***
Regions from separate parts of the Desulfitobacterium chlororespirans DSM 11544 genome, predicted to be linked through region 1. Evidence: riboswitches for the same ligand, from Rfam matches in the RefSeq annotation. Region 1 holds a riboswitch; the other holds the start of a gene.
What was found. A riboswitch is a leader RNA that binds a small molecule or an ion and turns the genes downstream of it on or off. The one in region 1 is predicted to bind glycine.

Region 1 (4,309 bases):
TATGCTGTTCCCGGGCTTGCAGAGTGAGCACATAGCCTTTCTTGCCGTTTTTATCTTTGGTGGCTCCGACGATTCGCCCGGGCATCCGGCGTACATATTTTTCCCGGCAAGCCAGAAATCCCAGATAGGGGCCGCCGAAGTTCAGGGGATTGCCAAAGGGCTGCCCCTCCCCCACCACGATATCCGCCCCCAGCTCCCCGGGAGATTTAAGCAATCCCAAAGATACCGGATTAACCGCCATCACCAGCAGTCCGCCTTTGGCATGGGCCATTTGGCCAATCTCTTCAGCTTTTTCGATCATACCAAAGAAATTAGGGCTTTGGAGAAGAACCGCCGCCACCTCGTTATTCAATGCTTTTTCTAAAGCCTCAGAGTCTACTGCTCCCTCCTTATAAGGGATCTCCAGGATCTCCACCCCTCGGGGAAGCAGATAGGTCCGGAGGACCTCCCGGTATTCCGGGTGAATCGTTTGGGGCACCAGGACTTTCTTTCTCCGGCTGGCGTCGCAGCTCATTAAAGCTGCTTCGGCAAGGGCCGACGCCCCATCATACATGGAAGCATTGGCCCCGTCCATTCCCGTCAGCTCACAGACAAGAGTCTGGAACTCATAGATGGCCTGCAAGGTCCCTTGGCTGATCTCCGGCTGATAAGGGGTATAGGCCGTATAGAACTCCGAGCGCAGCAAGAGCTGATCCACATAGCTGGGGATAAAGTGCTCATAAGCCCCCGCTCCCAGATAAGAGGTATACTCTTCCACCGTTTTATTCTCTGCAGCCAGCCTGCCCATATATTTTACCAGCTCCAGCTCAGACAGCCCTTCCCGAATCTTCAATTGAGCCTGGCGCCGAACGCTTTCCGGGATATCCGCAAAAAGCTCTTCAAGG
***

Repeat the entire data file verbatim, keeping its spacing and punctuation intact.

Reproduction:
Regions from separate parts of the Desulfitobacterium chlororespirans DSM 11544 genome, predicted to be linked through region 1. Evidence: riboswitches for the same ligand, from Rfam matches in the RefSeq annotation. Region 1 holds a riboswitch; the other holds the start of a gene.
What was found. A riboswitch is a leader RNA that binds a small molecule or an ion and turns the genes downstream of it on or off. The one in region 1 is predicted to bind glycine.

Region 1 (4,309 bases):
TATGCTGTTCCCGGGCTTGCAGAGTGAGCACATAGCCTTTCTTGCCGTTTTTATCTTTGGTGGCTCCGACGATTCGCCCGGGCATCCGGCGTACATATTTTTCCCGGCAAGCCAGAAATCCCAGATAGGGGCCGCCGAAGTTCAGGGGATTGCCAAAGGGCTGCCCCTCCCCCACCACGATATCCGCCCCCAGCTCCCCGGGAGATTTAAGCAATCCCAAAGATACCGGATTAACCGCCATCACCAGCAGTCCGCCTTTGGCATGGGCCATTTGGCCAATCTCTTCAGCTTTTTCGATCATACCAAAGAAATTAGGGCTTTGGAGAAGAACCGCCGCCACCTCGTTATTCAATGCTTTTTCTAAAGCCTCAGAGTCTACTGCTCCCTCCTTATAAGGGATCTCCAGGATCTCCACCCCTCGGGGAAGCAGATAGGTCCGGAGGACCTCCCGGTATTCCGGGTGAATCGTTTGGGGCACCAGGACTTTCTTTCTCCGGCTGGCGTCGCAGCTCATTAAAGCTGCTTCGGCAAGGGCCGACGCCCCATCATACATGGAAGCATTGGCCCCGTCCATTCCCGTCAGCTCACAGACAAGAGTCTGGAACTCATAGATGGCCTGCAAGGTCCCTTGGCTGATCTCCGGCTGATAAGGGGTATAGGCCGTATAGAACTCCGAGCGCAGCAAGAGCTGATCCACATAGCTGGGGATAAAGTGCTCATAAGCCCCCGCTCCCAGATAAGAGGTATACTCTTCCACCGTTTTATTCTCTGCAGCCAGCCTGCCCATATATTTTACCAGCTCCAGCTCAGACAGCCCTTCCCGAATCTTCAATTGAGCCTGGCGCCGAACGCTTTCCGGGATATCCGCAAAAAGCTCTTCAAGG